95. abcdefghijklmnopqrstuvwxyz – A string of letters, it doesn’t mean anything.  It’s confusing but it contains all the letters of the alphabet; it would mean something if it was reorganized and cleaned up.  It makes me think about gleaning useful information from elderly communication, of proper interpretation of symptoms, language and circumstances.

99. Indian Sex Stone -  “The American field archeologist’s term for a natural rock that is mistaken for an artifact, usually a preform or bola stone, in the field. Most such mistakes are made by inexperienced field crew members, who learn quickly not to make such errors.”  Wow… a lot to ponder here and it ties in with #5. 

100. Sam the Robot – “The only robot on Sesame Street. He always tries to do things right, and even insists that he is perfect, but he always does things wrong. Typical mistakes of his would be drawing a circle instead of a square or pouring coffee on the ground.”  Another Wow!  Are there Sam the Robots among the caretakers?  How do we deal with this type of psychological type?

Now that I have these concepts, I can delve into them further, learn more about them and let this information percolate in my conscious and  subconscious.  I can use these as metaphors for coming up with even more ideas for ways of addressing problems in nursing homes.

Now, give it a try yourself and let me know how it works!

Posted in Brain Stimulation Tools, Creative Thinking Techniques, creativity, Design, idea generation, imagination, Innovation Tools, problem solving, Traditional Brainstorming | Tagged: , , , , , , , , , | Leave a Comment »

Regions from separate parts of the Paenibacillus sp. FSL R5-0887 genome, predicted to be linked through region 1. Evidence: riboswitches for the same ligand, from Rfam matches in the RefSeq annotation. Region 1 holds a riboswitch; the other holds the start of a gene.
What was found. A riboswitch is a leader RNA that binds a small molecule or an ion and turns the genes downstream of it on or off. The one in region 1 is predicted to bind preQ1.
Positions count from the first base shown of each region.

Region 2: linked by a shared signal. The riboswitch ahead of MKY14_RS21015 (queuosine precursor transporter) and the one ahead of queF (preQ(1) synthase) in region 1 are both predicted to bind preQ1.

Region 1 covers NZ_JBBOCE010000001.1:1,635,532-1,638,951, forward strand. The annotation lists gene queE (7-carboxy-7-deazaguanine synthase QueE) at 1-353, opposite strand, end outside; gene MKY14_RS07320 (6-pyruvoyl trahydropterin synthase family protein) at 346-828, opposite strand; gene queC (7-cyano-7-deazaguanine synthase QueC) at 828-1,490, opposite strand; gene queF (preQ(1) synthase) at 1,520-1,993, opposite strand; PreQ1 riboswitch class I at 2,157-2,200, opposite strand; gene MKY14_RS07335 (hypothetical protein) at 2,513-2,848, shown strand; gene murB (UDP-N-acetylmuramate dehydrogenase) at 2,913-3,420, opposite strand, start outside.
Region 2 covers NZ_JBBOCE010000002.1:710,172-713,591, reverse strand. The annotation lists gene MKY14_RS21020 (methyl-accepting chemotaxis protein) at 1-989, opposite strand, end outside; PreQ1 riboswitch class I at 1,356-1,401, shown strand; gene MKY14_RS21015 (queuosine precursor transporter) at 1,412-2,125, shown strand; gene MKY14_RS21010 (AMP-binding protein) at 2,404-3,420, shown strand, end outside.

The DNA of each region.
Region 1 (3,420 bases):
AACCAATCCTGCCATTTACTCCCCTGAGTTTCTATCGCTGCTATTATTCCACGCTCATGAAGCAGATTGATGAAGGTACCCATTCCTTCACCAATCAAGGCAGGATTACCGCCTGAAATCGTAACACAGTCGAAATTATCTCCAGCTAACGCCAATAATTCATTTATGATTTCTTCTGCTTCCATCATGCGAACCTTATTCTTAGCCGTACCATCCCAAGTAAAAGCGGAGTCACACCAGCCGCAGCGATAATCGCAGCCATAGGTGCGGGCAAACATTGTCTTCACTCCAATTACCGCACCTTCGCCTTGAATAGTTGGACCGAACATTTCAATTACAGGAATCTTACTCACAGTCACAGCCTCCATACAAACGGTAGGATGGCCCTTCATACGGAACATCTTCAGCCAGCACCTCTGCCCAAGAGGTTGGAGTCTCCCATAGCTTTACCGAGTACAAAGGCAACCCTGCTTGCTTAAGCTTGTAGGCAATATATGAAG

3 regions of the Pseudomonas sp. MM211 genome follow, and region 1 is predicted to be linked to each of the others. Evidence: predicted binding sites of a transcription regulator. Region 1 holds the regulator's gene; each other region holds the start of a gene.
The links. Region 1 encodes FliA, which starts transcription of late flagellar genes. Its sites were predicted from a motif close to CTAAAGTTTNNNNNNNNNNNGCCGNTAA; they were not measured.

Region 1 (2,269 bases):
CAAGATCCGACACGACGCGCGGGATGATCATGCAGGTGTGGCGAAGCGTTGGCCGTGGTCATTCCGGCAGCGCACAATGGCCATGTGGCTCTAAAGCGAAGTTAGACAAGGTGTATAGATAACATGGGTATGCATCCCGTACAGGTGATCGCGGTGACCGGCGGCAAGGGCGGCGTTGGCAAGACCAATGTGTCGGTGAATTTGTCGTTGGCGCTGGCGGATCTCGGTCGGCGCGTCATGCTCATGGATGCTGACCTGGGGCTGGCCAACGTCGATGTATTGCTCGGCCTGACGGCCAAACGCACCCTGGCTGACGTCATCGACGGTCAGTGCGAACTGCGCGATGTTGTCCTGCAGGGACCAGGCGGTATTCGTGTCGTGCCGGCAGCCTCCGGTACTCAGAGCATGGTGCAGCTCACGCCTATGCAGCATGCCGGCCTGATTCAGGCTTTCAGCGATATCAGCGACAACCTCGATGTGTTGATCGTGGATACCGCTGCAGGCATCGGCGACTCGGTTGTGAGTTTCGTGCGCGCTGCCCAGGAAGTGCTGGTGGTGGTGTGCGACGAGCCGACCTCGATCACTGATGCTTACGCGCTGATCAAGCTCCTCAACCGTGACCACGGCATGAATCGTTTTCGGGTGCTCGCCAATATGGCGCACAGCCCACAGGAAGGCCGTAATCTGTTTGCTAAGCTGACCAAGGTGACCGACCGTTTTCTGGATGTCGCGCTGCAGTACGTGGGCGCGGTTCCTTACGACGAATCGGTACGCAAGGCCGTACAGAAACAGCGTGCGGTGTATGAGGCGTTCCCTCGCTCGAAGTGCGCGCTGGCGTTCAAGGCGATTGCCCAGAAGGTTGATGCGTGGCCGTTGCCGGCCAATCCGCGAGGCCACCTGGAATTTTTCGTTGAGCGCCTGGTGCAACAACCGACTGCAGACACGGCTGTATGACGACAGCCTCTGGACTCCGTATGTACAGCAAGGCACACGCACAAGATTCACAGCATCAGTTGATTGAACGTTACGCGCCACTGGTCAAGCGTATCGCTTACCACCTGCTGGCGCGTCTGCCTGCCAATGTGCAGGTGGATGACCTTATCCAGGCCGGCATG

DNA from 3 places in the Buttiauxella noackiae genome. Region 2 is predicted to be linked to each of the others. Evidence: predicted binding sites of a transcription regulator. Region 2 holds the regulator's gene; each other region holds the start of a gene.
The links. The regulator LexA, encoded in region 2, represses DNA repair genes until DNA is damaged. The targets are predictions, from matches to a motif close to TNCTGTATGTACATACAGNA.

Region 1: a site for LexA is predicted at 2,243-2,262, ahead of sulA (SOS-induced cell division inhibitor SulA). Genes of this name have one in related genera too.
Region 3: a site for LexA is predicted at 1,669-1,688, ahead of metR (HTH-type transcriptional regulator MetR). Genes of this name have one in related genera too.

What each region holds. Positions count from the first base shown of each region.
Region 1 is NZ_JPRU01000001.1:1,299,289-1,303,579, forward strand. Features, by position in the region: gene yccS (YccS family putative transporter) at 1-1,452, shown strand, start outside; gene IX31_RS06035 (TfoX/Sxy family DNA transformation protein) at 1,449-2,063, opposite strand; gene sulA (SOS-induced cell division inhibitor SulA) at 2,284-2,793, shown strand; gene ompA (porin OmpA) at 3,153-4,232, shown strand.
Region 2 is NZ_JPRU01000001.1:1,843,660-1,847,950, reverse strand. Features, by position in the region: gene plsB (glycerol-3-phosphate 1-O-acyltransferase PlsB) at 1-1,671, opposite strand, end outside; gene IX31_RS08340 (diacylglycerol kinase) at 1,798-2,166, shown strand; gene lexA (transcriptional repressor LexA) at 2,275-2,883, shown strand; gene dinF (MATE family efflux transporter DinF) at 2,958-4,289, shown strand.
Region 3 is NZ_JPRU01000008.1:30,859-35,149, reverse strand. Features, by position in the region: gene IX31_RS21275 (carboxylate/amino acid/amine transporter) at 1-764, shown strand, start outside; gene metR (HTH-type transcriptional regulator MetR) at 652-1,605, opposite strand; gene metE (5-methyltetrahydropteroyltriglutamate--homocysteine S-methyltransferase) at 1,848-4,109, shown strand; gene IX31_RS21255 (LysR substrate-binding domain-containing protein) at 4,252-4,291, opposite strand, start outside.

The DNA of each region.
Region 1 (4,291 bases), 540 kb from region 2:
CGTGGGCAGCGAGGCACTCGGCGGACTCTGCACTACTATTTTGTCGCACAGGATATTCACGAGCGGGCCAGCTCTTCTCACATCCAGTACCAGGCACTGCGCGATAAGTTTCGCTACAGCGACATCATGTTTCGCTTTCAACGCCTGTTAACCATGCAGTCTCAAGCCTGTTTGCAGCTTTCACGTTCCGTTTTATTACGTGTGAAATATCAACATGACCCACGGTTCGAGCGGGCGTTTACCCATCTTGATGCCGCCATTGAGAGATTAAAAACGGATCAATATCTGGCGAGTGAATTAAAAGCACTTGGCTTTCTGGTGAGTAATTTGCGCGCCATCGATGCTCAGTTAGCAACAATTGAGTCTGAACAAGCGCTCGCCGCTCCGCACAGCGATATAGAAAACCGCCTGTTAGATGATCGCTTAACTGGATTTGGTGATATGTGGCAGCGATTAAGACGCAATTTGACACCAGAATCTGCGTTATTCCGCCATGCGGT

Is Your Design S.I.M.P.L.E.? Take the Test

Posted by Plish on September 3, 2010

Simplicity…

What is it?

Is it needed?

How do I know if a design is simple enough?

Here’s a ‘Simplicity Test’ for your designs. Judge your designed product or process against the following list. You can assign a numerical value to each category and rank the design and the ‘what ifs?’.

The design is S.I.M.P.L.E. if it embodies the following:

S – Sublime-ness
I – Implicit; The more that needs to be made explicit the further away from simple you’re going.
M – Mysterious; As in, filled with mystery – it makes you say "Wow!" "Why didn’t someone thinks this before?" "How does it work?"
P – Pleasing; To experience, it does what it’s supposed to- it’s experienced as what it’s supposed to be.
L – Longing; At best, it creates a sense of wanting to return to product/process/system. At worst, it doesn’t scare people from coming back.
E – Emotive; Brings forth positive emotions or doesn’t elicit negative emotions.

How would, what you consider great designs, stack up?

Posted in creativity, Design, innovation | Tagged: , , | 6 Comments »